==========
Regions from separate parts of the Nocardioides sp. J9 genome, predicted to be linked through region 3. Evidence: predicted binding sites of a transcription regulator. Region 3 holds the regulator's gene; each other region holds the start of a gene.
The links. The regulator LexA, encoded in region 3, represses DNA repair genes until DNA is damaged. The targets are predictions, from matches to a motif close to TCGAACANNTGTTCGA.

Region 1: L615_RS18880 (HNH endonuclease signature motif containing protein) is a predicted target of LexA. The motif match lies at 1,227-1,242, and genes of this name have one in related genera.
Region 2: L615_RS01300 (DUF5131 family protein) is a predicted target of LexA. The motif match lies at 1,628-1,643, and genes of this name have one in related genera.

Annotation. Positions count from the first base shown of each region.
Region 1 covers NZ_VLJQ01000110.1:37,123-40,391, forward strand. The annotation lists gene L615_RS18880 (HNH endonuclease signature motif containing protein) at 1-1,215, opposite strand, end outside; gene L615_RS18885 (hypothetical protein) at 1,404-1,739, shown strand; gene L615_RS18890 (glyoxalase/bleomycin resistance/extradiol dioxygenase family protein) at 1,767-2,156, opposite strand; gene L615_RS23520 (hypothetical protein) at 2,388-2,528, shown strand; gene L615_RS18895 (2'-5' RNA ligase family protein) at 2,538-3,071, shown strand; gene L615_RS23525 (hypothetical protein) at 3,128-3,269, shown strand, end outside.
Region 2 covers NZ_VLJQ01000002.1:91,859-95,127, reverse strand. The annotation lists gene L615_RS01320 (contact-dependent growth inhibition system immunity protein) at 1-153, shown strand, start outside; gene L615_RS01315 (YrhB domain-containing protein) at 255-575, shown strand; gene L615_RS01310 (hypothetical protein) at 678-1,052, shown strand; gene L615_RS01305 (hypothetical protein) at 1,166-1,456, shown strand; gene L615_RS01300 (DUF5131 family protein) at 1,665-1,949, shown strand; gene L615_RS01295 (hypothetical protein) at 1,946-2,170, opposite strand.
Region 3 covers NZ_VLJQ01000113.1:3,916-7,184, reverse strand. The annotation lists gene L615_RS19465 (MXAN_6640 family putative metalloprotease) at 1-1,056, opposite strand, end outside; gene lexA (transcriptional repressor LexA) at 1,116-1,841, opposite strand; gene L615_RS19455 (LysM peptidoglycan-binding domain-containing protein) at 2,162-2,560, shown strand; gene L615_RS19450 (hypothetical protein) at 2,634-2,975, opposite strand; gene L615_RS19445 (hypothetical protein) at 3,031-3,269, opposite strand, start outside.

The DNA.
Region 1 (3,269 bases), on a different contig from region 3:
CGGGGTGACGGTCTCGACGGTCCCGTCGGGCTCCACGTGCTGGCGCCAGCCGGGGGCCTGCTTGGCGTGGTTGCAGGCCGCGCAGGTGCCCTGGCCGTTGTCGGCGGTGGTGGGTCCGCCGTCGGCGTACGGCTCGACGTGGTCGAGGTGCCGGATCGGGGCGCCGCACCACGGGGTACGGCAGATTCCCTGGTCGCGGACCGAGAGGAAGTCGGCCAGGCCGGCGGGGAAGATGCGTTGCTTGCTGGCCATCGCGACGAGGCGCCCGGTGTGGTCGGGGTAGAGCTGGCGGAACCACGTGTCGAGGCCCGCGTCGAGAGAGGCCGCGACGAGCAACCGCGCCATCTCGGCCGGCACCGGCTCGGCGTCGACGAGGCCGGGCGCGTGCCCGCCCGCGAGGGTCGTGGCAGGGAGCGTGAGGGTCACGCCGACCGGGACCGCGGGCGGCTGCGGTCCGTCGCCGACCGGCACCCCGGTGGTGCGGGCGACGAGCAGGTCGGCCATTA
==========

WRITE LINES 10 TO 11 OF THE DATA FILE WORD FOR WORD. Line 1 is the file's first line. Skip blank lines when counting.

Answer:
Region 1 (3,269 bases), on a different contig from region 3:
CGGGGTGACGGTCTCGACGGTCCCGTCGGGCTCCACGTGCTGGCGCCAGCCGGGGGCCTGCTTGGCGTGGTTGCAGGCCGCGCAGGTGCCCTGGCCGTTGTCGGCGGTGGTGGGTCCGCCGTCGGCGTACGGCTCGACGTGGTCGAGGTGCCGGATCGGGGCGCCGCACCACGGGGTACGGCAGATTCCCTGGTCGCGGACCGAGAGGAAGTCGGCCAGGCCGGCGGGGAAGATGCGTTGCTTGCTGGCCATCGCGACGAGGCGCCCGGTGTGGTCGGGGTAGAGCTGGCGGAACCACGTGTCGAGGCCCGCGTCGAGAGAGGCCGCGACGAGCAACCGCGCCATCTCGGCCGGCACCGGCTCGGCGTCGACGAGGCCGGGCGCGTGCCCGCCCGCGAGGGTCGTGGCAGGGAGCGTGAGGGTCACGCCGACCGGGACCGCGGGCGGCTGCGGTCCGTCGCCGACCGGCACCCCGGTGGTGCGGGCGACGAGCAGGTCGGCCATTA